Hire slowly and fire quickly is a well-known business maxim. But when your agency is facing a talent shortage, it’s easy to fall into the reverse pattern, filling positions quickly and, worse, letting bad hires linger too long in your organization.
While it may seem harmless, keeping one bad apple can quickly have a greater impact on your organization than just one individual’s performance. A bad employee can:
- Contribute to bad employee morale
- Lower the productivity of other team members
- Sabotage the success of policies and processes
- Cause others to ignore safety rules and protocols
- Damage your reputation with clients
Knowing the signs of a bad hire will help you quickly identify the employee who is a wrong fit and minimizes these consequences. Here are 10 types of employees quickly part ways with.
1. The employee with “old job” syndrome. Past job experience should be a valuable asset for a new employee, but that experience can work against your business when someone is reverting to “how we did things at my old job.” Employees who feel that they always know better can undermine processes and policies that you have put in place for a reason. If a new employee is refusing to do things your way, show that person the door
2. The all-day breaker. Breaks are important and offered for a reason. People need time to blow off steam and socialize with their colleagues, which ultimately contributes to a stronger culture and increased productivity. However, people who don’t differentiate between break times and the regular workday are not productive, whether they are checking Facebook in meetings, texting all day at their desks or making more personal phone calls than client ones. This employee does need a break – but a permanent one.
3. The provoker. Disagreements among staff are often a positive and necessary function of organizational creativity and innovation. But constant arguments will cause rifts in your culture, especially if one person is always the instigator. If you are getting complaints about a new hire being pushy or confrontational with colleagues, the situation is not likely to change.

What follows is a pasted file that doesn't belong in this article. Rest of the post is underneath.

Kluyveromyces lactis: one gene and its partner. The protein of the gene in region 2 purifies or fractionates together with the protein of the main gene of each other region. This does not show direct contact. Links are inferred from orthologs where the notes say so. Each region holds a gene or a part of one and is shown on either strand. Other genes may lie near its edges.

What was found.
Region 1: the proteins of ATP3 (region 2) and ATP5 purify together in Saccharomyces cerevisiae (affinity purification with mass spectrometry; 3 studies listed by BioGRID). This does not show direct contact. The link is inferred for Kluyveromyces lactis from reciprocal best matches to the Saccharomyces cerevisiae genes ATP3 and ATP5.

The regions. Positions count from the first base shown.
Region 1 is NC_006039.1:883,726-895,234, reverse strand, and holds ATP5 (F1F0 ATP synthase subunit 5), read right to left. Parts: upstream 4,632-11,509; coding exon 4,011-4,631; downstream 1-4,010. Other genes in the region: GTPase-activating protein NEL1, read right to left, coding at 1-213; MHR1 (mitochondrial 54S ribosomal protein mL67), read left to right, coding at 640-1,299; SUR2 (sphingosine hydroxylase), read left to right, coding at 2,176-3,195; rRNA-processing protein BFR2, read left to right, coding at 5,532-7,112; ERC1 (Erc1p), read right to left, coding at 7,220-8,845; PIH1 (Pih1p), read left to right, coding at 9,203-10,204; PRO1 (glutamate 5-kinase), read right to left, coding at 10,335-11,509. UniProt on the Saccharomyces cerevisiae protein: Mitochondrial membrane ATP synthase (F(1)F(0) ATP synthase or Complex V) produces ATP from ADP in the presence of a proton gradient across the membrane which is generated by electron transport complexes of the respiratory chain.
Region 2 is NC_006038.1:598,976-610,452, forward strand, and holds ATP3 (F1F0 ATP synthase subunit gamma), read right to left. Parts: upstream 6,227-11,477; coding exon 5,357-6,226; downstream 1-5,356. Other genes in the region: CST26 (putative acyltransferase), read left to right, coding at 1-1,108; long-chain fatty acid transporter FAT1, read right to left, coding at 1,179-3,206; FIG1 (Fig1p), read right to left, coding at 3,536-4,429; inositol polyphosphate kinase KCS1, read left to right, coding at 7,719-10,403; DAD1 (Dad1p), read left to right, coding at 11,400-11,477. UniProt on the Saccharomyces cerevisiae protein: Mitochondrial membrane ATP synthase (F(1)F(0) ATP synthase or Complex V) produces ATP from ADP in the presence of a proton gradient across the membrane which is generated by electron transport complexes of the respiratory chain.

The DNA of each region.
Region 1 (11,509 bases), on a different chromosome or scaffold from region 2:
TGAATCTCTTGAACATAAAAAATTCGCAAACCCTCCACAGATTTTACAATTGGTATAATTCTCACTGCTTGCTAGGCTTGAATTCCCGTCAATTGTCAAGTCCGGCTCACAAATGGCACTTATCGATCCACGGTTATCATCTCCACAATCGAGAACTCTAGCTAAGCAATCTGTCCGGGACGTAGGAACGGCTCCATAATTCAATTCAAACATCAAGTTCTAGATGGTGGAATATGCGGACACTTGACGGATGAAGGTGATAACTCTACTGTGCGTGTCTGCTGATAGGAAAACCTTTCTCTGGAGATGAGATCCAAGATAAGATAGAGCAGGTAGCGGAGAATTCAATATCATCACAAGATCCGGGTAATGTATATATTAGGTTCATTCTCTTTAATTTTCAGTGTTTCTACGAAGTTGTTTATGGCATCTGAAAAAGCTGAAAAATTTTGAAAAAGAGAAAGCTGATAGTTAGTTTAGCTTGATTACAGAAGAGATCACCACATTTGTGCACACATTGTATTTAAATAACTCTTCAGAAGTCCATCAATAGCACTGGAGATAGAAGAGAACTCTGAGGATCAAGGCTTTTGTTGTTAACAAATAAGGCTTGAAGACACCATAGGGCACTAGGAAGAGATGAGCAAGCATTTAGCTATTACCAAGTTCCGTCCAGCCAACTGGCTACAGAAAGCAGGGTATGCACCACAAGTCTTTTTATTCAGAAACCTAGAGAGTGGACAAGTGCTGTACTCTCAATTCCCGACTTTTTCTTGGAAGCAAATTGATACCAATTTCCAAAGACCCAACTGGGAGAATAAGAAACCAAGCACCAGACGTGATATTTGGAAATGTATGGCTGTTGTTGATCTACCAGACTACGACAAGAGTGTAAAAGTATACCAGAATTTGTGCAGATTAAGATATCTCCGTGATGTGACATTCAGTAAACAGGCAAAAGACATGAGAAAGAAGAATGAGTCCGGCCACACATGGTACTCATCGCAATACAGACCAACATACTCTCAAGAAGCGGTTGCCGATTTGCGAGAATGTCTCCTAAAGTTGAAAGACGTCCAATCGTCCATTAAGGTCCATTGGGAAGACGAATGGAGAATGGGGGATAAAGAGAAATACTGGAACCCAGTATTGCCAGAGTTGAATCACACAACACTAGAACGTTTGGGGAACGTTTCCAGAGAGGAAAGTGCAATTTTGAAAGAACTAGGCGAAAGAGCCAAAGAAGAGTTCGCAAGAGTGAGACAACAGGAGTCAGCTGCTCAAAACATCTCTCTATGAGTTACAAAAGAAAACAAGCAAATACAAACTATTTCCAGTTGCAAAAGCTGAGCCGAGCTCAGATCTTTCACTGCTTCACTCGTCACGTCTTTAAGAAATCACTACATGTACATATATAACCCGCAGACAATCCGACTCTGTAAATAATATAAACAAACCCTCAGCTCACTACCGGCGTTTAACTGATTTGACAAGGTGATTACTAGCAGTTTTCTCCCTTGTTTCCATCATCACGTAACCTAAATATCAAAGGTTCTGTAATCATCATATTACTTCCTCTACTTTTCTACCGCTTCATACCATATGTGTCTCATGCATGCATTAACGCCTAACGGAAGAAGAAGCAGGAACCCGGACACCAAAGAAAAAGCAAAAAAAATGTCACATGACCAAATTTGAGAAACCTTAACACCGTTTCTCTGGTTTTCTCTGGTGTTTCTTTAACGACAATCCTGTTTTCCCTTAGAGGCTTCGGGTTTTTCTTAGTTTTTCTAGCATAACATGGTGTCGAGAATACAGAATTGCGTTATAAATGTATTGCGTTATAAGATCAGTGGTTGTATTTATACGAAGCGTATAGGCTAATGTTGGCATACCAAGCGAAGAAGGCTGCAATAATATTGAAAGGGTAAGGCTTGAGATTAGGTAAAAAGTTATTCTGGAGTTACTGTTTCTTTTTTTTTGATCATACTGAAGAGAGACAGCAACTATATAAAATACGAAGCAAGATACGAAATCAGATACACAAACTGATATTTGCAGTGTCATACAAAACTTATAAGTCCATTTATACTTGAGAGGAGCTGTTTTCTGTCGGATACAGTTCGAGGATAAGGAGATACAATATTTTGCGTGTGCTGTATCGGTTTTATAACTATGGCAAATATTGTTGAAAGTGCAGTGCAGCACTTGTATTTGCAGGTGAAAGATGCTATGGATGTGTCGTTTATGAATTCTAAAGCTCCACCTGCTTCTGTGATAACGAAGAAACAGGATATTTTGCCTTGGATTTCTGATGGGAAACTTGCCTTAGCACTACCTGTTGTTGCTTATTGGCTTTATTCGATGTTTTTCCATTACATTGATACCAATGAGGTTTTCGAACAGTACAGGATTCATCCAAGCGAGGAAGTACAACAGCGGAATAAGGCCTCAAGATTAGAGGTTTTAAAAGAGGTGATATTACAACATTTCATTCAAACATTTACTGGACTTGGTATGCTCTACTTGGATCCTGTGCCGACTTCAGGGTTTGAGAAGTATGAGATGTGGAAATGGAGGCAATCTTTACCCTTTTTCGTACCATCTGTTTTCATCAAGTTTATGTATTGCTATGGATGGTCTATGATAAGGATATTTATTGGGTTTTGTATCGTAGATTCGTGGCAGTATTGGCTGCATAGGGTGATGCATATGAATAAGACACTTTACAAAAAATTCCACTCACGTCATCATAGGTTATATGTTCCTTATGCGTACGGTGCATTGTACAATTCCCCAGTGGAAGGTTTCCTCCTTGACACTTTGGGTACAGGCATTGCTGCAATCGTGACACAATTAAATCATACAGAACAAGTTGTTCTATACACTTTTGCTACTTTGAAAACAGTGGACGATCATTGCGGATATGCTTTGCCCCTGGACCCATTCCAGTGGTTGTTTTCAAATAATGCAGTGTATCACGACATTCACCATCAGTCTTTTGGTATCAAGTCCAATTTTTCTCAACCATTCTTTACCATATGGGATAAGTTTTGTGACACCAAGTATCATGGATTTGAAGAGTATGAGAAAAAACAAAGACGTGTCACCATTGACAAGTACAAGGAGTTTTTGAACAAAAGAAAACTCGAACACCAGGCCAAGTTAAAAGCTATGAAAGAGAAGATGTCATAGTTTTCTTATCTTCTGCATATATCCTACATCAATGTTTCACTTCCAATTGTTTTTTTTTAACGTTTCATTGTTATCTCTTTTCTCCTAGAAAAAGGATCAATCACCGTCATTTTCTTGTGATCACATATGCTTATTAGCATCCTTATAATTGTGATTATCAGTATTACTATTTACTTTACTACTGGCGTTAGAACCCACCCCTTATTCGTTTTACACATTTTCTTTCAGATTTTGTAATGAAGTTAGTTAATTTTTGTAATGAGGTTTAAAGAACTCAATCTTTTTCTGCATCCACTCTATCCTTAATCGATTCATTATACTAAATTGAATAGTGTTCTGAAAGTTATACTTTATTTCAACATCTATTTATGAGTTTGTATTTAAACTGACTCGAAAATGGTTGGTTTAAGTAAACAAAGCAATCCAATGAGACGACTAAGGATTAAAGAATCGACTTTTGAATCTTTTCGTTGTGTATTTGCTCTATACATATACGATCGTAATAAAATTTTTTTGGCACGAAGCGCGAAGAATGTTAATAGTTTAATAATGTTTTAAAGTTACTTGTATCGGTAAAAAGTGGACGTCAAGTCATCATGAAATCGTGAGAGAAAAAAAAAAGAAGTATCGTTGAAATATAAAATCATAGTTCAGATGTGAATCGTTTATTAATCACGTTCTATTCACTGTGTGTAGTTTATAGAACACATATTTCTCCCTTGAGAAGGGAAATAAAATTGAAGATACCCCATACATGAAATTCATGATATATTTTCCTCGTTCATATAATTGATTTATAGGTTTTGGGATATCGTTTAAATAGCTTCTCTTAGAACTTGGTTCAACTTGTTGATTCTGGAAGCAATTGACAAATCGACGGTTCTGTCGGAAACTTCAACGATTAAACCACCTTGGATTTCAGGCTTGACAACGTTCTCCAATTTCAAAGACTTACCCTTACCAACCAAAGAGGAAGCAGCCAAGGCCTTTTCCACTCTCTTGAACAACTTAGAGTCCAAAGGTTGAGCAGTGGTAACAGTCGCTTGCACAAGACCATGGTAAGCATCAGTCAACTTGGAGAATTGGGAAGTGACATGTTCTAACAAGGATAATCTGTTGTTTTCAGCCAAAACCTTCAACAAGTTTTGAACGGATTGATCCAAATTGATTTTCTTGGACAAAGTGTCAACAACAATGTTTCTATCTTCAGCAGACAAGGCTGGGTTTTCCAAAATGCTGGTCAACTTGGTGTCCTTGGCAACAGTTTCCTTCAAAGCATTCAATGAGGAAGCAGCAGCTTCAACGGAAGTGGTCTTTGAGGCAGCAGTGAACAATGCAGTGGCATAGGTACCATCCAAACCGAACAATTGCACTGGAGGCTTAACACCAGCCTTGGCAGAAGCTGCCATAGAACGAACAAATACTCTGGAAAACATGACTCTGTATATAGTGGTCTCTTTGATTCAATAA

4. The employee with time management issues. Punctuality and meeting deadlines are musts for any employee in a customer-facing role, and especially temporary staff who are representing your business. If a new hire is showing up tardy or unprepared, it may be time to tell that person to stop showing up at all.
5. The blamer. Explanation or excuse, this person always has someone or something to blame for dropping the ball or producing less than quality work. Employees who don’t own up to their mistakes aren’t good team players, and as a result, won’t inspire the trust of your customers or their colleagues. Even the most talented employee isn’t worth breeding negativity to keep.
6. The dishonest employee. This one is a no-brainer. Yet dishonest employees can be harder to pinpoint than other bad hires due to their attempts to be discreet about bad behavior. If you find out an employee is being untruthful or hiding things from supervisors or colleagues – even if they are small thing – trust your instincts and get to the bottom of it. If the lies continue to add up, it’s time for that employee to move on.
7. The needy employee. Job negotiations should take place before a new employee comes on board. Yet some people wait to make additional asks after they are hired, from more vacation days to a better computer and a bigger expense account. Those who always needs one more thing to accomplish a job and can’t work with the resources at their disposal aren’t a good fit.
8. The distractor. Distractions are everywhere, from funny cat videos in your inbox to friends updating their Twitter feeds. The only thing worse than the person who is easily distracted (see the employee who is always on break) is the person who distracts other people from getting things done. Is the new woman always stopping by for a “quick” 30-minute chat or encouraging other employees to leave early or take a longer lunch break?
9. The box checker. You might overhear the box checker say things like, “I’m just building my resume,” or “I only want to be here for a year.” This person is using his or her position as a steppingstone to bigger and better things. This is fine for some organizations, but if you’re looking for a long-term team member who is going to contribute to your growth, there are better people to invest your time and money into.
10. The bad attitude. This person comes with a stellar resume and great references, and is probably likeable. But within weeks, he or she is complaining about everything from the schedule to the manager to the office coffee. A bad attitude is contagious and isn’t likely to improve, and firing quickly is critical to keeping your culture healthy and positive.
Sometimes making a bad hire is unavoidable, not matter how much due diligence you’ve done. The important thing is to recognize when someone is a bad fit and be honest about it, so both parties can move on.